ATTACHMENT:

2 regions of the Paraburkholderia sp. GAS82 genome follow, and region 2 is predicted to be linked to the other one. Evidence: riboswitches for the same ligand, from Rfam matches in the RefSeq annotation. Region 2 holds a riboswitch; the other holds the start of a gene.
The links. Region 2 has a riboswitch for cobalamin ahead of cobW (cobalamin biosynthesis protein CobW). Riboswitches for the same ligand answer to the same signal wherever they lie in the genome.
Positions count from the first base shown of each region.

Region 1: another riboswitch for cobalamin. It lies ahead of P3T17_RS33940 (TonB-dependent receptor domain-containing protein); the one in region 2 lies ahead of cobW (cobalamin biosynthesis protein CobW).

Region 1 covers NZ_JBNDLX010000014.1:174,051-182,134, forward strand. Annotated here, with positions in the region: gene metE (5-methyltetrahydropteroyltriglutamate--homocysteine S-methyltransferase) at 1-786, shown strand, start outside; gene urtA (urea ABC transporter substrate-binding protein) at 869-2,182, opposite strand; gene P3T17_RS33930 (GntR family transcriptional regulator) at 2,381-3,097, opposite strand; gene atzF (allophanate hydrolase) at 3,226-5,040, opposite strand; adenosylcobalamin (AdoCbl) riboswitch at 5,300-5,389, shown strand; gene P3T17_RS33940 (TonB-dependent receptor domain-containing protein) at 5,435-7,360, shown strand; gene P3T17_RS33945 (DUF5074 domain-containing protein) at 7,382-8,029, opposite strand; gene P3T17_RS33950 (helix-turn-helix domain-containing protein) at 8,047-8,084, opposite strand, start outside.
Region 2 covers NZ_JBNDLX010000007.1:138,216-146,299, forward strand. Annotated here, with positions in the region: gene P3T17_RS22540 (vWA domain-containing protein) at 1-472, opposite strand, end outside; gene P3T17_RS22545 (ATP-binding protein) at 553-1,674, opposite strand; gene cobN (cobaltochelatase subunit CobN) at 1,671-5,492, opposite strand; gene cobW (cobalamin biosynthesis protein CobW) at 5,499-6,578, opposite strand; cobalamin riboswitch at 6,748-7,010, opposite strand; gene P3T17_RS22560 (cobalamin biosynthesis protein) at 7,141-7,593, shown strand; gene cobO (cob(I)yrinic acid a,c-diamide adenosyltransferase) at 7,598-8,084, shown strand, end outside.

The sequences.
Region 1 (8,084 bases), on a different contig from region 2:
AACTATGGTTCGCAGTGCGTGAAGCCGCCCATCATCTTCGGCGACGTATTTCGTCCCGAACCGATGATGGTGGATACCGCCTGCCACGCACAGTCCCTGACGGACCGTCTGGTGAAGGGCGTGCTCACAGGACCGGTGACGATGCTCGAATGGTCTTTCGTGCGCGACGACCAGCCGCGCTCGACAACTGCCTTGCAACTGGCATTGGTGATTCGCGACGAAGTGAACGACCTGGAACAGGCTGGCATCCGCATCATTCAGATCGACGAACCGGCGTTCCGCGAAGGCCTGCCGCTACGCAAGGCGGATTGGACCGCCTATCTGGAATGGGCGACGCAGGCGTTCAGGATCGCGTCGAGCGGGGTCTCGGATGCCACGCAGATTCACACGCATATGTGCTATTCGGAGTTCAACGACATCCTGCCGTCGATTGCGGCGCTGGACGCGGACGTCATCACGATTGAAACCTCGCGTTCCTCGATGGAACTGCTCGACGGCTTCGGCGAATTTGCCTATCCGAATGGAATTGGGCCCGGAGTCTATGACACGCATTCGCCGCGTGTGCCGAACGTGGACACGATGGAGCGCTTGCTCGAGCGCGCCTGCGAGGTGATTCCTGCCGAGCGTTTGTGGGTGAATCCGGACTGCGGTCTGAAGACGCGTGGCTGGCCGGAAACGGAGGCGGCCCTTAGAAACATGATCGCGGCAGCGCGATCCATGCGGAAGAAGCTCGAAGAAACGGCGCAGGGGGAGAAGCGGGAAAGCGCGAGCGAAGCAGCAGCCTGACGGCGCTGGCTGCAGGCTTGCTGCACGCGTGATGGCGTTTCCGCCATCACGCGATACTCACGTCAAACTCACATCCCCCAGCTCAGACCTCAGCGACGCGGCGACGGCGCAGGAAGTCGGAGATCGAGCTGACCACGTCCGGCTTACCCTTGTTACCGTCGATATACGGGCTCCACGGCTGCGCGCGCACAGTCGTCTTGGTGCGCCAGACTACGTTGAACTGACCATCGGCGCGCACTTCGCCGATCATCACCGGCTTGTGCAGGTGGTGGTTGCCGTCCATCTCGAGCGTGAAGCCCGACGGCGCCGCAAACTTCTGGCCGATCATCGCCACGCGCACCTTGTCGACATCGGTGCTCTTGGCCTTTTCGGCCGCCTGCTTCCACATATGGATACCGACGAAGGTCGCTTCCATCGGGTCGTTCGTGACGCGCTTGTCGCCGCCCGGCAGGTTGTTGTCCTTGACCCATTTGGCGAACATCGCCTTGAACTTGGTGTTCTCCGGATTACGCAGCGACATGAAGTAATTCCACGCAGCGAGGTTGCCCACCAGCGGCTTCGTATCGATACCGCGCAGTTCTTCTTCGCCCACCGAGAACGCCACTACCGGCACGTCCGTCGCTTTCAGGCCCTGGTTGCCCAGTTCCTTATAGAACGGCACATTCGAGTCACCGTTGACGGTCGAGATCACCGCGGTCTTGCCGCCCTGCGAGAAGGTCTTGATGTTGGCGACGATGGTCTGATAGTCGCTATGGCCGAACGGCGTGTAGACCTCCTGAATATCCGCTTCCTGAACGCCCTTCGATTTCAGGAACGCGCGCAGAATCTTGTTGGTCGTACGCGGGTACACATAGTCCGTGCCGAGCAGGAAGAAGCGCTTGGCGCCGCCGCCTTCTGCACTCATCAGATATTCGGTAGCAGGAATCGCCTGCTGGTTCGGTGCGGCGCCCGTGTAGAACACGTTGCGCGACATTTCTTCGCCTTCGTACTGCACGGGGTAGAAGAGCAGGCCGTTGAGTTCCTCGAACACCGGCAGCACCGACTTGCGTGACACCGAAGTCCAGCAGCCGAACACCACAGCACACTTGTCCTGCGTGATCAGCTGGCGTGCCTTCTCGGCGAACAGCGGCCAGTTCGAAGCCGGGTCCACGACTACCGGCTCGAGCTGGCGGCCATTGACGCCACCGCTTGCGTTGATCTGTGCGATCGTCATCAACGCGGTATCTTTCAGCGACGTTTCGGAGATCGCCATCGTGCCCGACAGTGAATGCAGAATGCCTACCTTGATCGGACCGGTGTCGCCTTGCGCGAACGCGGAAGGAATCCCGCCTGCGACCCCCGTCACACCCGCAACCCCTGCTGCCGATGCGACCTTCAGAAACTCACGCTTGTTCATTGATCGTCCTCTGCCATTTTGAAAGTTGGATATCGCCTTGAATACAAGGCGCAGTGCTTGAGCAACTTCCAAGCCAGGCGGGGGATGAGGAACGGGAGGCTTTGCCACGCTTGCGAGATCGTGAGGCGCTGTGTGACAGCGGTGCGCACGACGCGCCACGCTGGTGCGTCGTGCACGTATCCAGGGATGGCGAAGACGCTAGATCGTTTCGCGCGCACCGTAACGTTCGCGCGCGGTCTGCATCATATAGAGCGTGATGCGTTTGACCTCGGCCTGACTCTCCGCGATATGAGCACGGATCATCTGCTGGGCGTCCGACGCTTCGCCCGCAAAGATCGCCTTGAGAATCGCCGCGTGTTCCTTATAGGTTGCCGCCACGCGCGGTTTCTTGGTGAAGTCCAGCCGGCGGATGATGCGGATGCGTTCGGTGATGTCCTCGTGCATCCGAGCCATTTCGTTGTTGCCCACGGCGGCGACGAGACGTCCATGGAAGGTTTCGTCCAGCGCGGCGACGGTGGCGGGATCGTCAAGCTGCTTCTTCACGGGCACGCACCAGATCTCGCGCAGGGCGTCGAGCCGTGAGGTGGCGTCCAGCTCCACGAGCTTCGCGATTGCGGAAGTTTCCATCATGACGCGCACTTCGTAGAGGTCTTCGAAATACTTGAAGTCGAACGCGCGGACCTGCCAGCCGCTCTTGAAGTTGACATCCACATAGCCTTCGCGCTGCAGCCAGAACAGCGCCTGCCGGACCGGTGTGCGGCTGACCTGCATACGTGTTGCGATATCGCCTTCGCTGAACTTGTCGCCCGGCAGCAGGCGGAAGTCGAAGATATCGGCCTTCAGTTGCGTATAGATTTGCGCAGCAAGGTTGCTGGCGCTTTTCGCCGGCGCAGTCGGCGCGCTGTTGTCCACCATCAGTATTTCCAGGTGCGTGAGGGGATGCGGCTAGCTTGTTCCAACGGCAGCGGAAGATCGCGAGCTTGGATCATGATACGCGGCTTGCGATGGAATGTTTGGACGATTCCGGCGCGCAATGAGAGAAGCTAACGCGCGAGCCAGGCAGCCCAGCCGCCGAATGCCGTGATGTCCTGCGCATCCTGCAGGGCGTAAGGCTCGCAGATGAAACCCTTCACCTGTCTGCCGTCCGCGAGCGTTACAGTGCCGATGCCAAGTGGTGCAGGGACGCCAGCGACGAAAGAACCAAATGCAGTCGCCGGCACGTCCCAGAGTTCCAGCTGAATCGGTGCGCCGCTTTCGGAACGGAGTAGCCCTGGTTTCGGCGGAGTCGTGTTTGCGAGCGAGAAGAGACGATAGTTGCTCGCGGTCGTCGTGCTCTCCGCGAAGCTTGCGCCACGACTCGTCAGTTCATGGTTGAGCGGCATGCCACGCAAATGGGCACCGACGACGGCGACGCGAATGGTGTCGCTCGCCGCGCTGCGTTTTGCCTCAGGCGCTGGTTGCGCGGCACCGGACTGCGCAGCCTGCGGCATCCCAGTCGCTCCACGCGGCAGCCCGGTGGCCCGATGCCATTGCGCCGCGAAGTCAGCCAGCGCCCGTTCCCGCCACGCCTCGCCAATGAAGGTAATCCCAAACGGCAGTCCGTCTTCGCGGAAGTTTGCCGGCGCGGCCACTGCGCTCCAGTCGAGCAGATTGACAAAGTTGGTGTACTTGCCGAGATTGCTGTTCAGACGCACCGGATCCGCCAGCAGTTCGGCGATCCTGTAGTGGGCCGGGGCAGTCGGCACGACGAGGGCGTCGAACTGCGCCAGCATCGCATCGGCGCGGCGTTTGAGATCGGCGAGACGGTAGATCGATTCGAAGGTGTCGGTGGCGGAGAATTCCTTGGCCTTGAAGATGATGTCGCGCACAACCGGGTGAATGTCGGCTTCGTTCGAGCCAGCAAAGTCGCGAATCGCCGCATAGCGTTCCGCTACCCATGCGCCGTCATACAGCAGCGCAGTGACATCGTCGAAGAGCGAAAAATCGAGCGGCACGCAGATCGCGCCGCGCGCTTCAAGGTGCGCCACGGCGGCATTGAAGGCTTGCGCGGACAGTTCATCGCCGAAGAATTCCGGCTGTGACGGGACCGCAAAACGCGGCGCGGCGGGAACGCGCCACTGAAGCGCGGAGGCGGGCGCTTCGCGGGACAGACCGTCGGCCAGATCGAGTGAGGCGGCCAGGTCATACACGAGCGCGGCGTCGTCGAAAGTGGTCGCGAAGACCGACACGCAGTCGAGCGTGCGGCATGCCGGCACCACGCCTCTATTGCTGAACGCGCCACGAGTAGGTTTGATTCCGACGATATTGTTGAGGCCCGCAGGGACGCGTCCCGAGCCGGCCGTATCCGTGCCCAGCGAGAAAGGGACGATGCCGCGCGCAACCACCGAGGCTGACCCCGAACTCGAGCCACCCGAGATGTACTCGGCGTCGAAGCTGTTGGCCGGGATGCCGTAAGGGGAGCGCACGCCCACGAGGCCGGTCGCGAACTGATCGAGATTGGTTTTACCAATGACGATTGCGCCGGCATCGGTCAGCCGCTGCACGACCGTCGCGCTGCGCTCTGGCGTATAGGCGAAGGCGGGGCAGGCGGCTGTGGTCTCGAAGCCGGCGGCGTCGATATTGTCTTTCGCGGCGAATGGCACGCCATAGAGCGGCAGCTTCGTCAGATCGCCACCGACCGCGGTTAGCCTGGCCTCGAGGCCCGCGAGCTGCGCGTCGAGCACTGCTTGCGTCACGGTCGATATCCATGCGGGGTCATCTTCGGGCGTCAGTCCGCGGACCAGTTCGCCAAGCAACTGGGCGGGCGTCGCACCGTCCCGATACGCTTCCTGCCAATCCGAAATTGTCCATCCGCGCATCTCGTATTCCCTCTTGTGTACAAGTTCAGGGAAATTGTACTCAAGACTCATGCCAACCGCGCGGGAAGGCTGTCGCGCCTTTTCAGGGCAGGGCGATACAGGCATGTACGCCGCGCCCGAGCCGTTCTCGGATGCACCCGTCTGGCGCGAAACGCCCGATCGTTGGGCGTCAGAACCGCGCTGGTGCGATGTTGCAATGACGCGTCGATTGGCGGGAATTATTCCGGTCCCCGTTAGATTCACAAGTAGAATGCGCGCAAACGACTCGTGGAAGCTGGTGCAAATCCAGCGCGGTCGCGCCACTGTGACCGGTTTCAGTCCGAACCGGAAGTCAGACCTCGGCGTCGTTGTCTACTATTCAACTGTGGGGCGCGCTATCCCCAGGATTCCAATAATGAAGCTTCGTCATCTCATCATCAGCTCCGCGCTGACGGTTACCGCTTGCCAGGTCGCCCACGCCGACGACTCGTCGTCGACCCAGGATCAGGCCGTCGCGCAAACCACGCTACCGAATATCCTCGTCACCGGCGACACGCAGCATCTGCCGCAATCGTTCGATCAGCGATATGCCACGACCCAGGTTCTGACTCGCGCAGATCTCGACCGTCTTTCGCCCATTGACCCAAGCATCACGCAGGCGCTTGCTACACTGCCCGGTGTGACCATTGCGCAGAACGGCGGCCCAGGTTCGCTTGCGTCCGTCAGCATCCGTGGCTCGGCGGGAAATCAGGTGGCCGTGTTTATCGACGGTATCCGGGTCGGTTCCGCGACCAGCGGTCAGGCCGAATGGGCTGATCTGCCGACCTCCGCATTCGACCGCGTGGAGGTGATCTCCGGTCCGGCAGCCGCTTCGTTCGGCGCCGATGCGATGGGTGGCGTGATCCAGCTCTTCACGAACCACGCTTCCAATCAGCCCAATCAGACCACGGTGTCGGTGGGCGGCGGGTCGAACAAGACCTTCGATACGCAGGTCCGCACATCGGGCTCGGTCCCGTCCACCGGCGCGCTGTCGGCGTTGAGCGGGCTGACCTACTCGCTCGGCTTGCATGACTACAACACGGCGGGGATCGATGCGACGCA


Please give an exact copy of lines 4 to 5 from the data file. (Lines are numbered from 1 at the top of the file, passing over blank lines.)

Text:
Region 1: another riboswitch for cobalamin. It lies ahead of P3T17_RS33940 (TonB-dependent receptor domain-containing protein); the one in region 2 lies ahead of cobW (cobalamin biosynthesis protein CobW).

Region 1 covers NZ_JBNDLX010000014.1:174,051-182,134, forward strand. Annotated here, with positions in the region: gene metE (5-methyltetrahydropteroyltriglutamate--homocysteine S-methyltransferase) at 1-786, shown strand, start outside; gene urtA (urea ABC transporter substrate-binding protein) at 869-2,182, opposite strand; gene P3T17_RS33930 (GntR family transcriptional regulator) at 2,381-3,097, opposite strand; gene atzF (allophanate hydrolase) at 3,226-5,040, opposite strand; adenosylcobalamin (AdoCbl) riboswitch at 5,300-5,389, shown strand; gene P3T17_RS33940 (TonB-dependent receptor domain-containing protein) at 5,435-7,360, shown strand; gene P3T17_RS33945 (DUF5074 domain-containing protein) at 7,382-8,029, opposite strand; gene P3T17_RS33950 (helix-turn-helix domain-containing protein) at 8,047-8,084, opposite strand, start outside.